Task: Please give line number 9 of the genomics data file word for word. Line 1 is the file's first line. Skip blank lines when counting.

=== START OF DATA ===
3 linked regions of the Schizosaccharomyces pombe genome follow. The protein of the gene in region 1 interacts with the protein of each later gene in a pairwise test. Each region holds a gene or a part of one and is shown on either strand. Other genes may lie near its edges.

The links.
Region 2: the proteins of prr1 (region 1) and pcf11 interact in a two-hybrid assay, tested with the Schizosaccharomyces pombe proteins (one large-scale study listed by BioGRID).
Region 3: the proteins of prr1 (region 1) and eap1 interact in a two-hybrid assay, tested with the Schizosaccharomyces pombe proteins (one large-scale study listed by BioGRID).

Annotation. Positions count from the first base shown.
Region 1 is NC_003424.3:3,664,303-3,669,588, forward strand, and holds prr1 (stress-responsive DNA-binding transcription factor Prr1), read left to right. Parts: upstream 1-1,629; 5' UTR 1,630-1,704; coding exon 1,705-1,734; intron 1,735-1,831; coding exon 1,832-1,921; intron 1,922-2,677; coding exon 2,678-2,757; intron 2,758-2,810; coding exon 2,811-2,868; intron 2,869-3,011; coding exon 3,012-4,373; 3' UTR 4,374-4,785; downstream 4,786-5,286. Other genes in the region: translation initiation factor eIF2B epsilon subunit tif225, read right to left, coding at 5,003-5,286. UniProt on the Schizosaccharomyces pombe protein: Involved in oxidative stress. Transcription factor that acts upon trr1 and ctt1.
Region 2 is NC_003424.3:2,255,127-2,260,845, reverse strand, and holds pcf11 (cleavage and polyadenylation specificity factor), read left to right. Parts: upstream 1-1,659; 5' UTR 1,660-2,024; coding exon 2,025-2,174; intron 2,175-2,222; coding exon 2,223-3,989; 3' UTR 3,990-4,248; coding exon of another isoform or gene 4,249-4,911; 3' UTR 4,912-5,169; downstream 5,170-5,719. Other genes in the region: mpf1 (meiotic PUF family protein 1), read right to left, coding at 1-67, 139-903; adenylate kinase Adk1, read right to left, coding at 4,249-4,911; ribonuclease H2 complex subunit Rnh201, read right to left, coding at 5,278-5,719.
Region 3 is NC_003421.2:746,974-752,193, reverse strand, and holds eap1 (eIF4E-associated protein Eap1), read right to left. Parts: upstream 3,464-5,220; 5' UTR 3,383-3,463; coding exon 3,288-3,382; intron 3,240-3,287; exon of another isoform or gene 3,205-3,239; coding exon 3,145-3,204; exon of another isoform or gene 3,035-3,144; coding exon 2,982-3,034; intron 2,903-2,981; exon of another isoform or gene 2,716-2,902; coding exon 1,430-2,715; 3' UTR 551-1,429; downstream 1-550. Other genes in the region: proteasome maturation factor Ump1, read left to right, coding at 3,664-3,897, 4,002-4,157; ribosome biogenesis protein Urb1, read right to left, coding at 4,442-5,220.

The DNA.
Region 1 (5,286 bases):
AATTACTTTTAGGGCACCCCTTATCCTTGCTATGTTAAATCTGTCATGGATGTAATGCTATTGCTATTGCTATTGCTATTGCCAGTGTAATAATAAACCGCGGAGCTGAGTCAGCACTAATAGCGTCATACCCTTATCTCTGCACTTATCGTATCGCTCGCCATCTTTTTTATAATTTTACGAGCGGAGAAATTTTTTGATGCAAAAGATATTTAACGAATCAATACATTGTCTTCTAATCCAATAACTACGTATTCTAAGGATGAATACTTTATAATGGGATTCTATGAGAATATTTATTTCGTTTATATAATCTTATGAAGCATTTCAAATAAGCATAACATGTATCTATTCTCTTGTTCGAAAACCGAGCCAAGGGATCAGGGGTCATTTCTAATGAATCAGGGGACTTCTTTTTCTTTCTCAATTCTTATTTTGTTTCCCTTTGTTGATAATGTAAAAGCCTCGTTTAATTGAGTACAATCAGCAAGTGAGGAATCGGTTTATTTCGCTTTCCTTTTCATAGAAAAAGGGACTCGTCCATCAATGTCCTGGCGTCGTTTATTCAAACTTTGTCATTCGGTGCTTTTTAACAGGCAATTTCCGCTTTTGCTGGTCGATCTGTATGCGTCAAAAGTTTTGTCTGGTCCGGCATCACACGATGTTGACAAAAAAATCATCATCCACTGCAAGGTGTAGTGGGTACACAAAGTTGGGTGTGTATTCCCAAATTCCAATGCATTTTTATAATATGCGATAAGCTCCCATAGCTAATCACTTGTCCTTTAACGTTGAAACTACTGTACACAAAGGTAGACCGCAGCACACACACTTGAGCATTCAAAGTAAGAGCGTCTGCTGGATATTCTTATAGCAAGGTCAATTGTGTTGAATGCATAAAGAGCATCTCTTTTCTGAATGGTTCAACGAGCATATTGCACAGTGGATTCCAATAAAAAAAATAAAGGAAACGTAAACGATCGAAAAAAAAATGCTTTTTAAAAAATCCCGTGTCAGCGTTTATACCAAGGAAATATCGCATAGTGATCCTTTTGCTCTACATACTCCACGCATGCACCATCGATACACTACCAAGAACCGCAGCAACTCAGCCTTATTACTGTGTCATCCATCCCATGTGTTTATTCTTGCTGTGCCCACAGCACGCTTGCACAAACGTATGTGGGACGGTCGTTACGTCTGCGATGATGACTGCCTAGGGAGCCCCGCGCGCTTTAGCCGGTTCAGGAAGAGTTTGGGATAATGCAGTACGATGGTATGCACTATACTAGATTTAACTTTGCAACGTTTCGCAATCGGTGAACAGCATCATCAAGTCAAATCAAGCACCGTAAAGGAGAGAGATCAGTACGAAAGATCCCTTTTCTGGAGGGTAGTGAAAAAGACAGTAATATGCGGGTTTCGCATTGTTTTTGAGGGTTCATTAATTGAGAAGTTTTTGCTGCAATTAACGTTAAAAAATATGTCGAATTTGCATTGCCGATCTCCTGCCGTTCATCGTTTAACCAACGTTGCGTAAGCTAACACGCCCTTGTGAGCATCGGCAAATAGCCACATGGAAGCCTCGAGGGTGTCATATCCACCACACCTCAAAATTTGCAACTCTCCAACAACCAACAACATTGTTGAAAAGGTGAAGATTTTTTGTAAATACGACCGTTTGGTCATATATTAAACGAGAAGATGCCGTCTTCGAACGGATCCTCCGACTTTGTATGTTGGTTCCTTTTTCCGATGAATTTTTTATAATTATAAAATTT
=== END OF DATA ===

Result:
The DNA.